Dellmann (1993) considered three distinct portions in the urethra: pelvic, from the neck of the urinary bladder to the penile bulb; bulbar contained in the penile bulb; and penile, from the bulbous extremity to the external ostium of the urethra. Getty (1986) and Dyce et al. (1997) described two portions of the male urethra in domestic animals: pelvic, from the internal ostium of the urethra to the seminal colliculus; and penile, from the seminal colliculus to the external ostium of the urethra. According to Nakano & Muto (1989), the urethra of various mammals including man is divided into three parts: prostatic, membranous and spongy (penile). The prostatic urethra is lined with the transitional epithelium, while the membranous and spongy parts are lined with stratified (or pseudostratified) columnar epithelium. According to Carrol & Dixon (1992), anatomically the human male urethra can be divided into posterior and anterior. The posterior urethra is composed of the membranous and prostatic segments. The anterior urethra is composed of the penile urethra with its bulbar and pendulous segments. Williams et al. (1989) decsribe four regional parts in the human male urethra: preprostatic, prostatic, membranous and spongiose. In the rat and mouse, according to Hayes (1965), the urethra presents two portions: pelvic and penile. The pelvic urethra initiates in the internal ostium of the urethra and finishes in the penile bulb. The penile bulb contains a large urethral diverticle, an expansion of the penile urethra. The penile urethra initiates in the penile bulb and extends to the external ostium of the urethra. In the gerbil, the urethra was divided into pelvic and penile, similar to that seen in the rat, mouse and domestic animals.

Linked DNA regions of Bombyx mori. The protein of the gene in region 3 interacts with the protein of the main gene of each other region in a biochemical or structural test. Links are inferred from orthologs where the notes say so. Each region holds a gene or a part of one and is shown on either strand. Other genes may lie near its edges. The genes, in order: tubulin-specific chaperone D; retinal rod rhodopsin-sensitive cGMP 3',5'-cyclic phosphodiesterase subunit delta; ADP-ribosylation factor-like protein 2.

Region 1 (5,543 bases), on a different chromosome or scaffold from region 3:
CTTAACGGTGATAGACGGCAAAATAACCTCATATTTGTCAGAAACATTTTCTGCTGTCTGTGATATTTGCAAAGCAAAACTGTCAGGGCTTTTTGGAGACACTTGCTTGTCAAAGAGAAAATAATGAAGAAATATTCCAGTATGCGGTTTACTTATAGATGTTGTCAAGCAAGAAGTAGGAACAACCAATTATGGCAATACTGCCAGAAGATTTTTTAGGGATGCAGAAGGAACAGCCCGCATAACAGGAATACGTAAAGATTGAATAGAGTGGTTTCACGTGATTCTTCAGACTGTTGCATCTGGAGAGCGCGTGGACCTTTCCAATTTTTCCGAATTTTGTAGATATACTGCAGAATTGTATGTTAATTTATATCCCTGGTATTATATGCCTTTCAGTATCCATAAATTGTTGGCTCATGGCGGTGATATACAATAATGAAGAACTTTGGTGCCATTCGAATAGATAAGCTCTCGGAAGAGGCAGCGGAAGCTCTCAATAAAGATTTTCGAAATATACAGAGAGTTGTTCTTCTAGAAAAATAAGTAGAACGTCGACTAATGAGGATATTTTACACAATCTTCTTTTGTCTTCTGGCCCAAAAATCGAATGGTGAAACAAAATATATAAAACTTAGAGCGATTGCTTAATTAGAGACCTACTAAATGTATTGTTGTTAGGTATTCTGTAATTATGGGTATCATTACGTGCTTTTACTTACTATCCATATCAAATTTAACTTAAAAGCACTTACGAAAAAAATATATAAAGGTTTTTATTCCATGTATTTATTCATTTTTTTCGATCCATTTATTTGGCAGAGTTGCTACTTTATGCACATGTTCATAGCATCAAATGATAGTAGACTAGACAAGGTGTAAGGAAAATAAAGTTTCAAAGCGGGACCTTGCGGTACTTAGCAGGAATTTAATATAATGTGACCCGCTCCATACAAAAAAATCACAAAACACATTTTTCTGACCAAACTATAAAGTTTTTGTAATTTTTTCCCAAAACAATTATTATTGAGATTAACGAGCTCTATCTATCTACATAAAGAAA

The penile bulb of the gerbil shelters the urethral diverticle that receives the duct of the bulbourethral gland. The diverticle was situated between the pelvic and penile urethra, matching the point of urethral transition, the isthmus. The topographical anatomical position of the urethral diverticle in the gerbil is comparable to that of the rat and the mouse (Hayes, 1965; Çiner et al. 1996) and with the suburethral diverticle in the sow and the cow. In these animals the urethra forms a small pouch immediately before entering the vagina (Çiner et al. 1996). Among domestic mammals, the male urethra of small ruminants extends beyond the tip of the penis, forming the urethral process (processus urethrae) (Ghoshal & Bal, 1976), and is not a homologue of the urethral diverticle in the gerbil, rat or mouse. Goats, sheep, cattle and swine present a urethral recess projecting dorsocaudally in the region of the junction between the pelvic and penile urethra. The urethral recess constitutes the urethral diverticle that, like that in the Muridae, receives the duct of the bulbourethral gland (Garrett, 1987).

The urethral diverticle of the gerbil is heart-shaped, presenting bilateral symmetry. In accord with Çiner et al. (1996), the bifid organization of the diverticle, also heart-shaped, can be considered a remnant from an original paired system, which is fused incompletely in the Muridae.

Next, the pelvic urethra of the gerbil presents its transition epithelium origin, changing to stratified (or pseudostratified) cylindrical, being similar therefore to those of man (Leeson & Leeson, 1977) and mouse (Nakano & Muto, 1989). Already, the penile urethra presents a lesser diameter than the pelvic urethra. The stratified cylindrical epithelium and rich propria lamina in the elastic, collagenous and smooth muscle fibres determine the folds in the mucosa (Leeson & Leeson, 1977; Nakano & Muto, 1989; Dellmann, 1993).

Throughout the extension of the male gerbil urethra, in the mucosa, urethral glands were observed, related to those of female rodents (Shehata, 1974), but rarely identified in humans (Newman & Hicks, 1981). The appearance of the female urethral glands only differs from the male in the openings of the ducts.